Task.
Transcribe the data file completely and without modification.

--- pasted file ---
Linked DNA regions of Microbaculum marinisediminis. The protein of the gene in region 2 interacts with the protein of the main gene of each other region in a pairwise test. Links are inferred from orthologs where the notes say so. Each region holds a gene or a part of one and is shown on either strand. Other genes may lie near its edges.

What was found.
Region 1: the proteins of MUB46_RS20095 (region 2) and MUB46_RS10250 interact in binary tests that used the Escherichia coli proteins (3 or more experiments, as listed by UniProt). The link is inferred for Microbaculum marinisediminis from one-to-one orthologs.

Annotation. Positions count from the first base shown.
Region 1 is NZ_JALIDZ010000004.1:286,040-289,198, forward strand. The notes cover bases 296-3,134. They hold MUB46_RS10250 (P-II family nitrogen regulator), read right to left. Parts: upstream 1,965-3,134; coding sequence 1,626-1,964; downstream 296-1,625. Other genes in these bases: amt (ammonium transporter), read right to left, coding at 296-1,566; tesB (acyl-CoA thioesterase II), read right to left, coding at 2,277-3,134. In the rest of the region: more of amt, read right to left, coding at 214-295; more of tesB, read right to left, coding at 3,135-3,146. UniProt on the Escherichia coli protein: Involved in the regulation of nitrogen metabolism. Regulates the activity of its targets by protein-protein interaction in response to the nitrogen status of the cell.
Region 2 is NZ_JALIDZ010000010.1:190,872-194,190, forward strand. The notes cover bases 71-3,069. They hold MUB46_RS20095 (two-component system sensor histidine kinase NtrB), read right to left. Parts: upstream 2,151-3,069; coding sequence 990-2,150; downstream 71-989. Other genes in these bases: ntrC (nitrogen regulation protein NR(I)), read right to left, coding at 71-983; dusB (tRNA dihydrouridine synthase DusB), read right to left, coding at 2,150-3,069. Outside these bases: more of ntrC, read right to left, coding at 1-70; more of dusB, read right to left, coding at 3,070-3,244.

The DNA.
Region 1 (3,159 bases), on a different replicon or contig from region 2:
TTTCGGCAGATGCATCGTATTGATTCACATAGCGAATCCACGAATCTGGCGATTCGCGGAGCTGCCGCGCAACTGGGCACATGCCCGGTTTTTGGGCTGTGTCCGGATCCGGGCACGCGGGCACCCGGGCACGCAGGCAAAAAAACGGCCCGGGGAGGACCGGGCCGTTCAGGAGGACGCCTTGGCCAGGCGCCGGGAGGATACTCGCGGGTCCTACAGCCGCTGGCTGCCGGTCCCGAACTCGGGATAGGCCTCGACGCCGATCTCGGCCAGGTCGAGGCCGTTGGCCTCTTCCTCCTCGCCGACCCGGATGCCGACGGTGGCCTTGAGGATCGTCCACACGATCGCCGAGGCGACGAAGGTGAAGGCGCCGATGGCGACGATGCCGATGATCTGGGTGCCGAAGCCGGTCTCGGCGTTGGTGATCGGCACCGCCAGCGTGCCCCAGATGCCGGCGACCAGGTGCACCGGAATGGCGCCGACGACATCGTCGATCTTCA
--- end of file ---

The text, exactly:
Linked DNA regions of Microbaculum marinisediminis. The protein of the gene in region 2 interacts with the protein of the main gene of each other region in a pairwise test. Links are inferred from orthologs where the notes say so. Each region holds a gene or a part of one and is shown on either strand. Other genes may lie near its edges.

What was found.
Region 1: the proteins of MUB46_RS20095 (region 2) and MUB46_RS10250 interact in binary tests that used the Escherichia coli proteins (3 or more experiments, as listed by UniProt). The link is inferred for Microbaculum marinisediminis from one-to-one orthologs.

Annotation. Positions count from the first base shown.
Region 1 is NZ_JALIDZ010000004.1:286,040-289,198, forward strand. The notes cover bases 296-3,134. They hold MUB46_RS10250 (P-II family nitrogen regulator), read right to left. Parts: upstream 1,965-3,134; coding sequence 1,626-1,964; downstream 296-1,625. Other genes in these bases: amt (ammonium transporter), read right to left, coding at 296-1,566; tesB (acyl-CoA thioesterase II), read right to left, coding at 2,277-3,134. In the rest of the region: more of amt, read right to left, coding at 214-295; more of tesB, read right to left, coding at 3,135-3,146. UniProt on the Escherichia coli protein: Involved in the regulation of nitrogen metabolism. Regulates the activity of its targets by protein-protein interaction in response to the nitrogen status of the cell.
Region 2 is NZ_JALIDZ010000010.1:190,872-194,190, forward strand. The notes cover bases 71-3,069. They hold MUB46_RS20095 (two-component system sensor histidine kinase NtrB), read right to left. Parts: upstream 2,151-3,069; coding sequence 990-2,150; downstream 71-989. Other genes in these bases: ntrC (nitrogen regulation protein NR(I)), read right to left, coding at 71-983; dusB (tRNA dihydrouridine synthase DusB), read right to left, coding at 2,150-3,069. Outside these bases: more of ntrC, read right to left, coding at 1-70; more of dusB, read right to left, coding at 3,070-3,244.

The DNA.
Region 1 (3,159 bases), on a different replicon or contig from region 2:
TTTCGGCAGATGCATCGTATTGATTCACATAGCGAATCCACGAATCTGGCGATTCGCGGAGCTGCCGCGCAACTGGGCACATGCCCGGTTTTTGGGCTGTGTCCGGATCCGGGCACGCGGGCACCCGGGCACGCAGGCAAAAAAACGGCCCGGGGAGGACCGGGCCGTTCAGGAGGACGCCTTGGCCAGGCGCCGGGAGGATACTCGCGGGTCCTACAGCCGCTGGCTGCCGGTCCCGAACTCGGGATAGGCCTCGACGCCGATCTCGGCCAGGTCGAGGCCGTTGGCCTCTTCCTCCTCGCCGACCCGGATGCCGACGGTGGCCTTGAGGATCGTCCACACGATCGCCGAGGCGACGAAGGTGAAGGCGCCGATGGCGACGATGCCGATGATCTGGGTGCCGAAGCCGGTCTCGGCGTTGGTGATCGGCACCGCCAGCGTGCCCCAGATGCCGGCGACCAGGTGCACCGGAATGGCGCCGACGACATCGTCGATCTTCA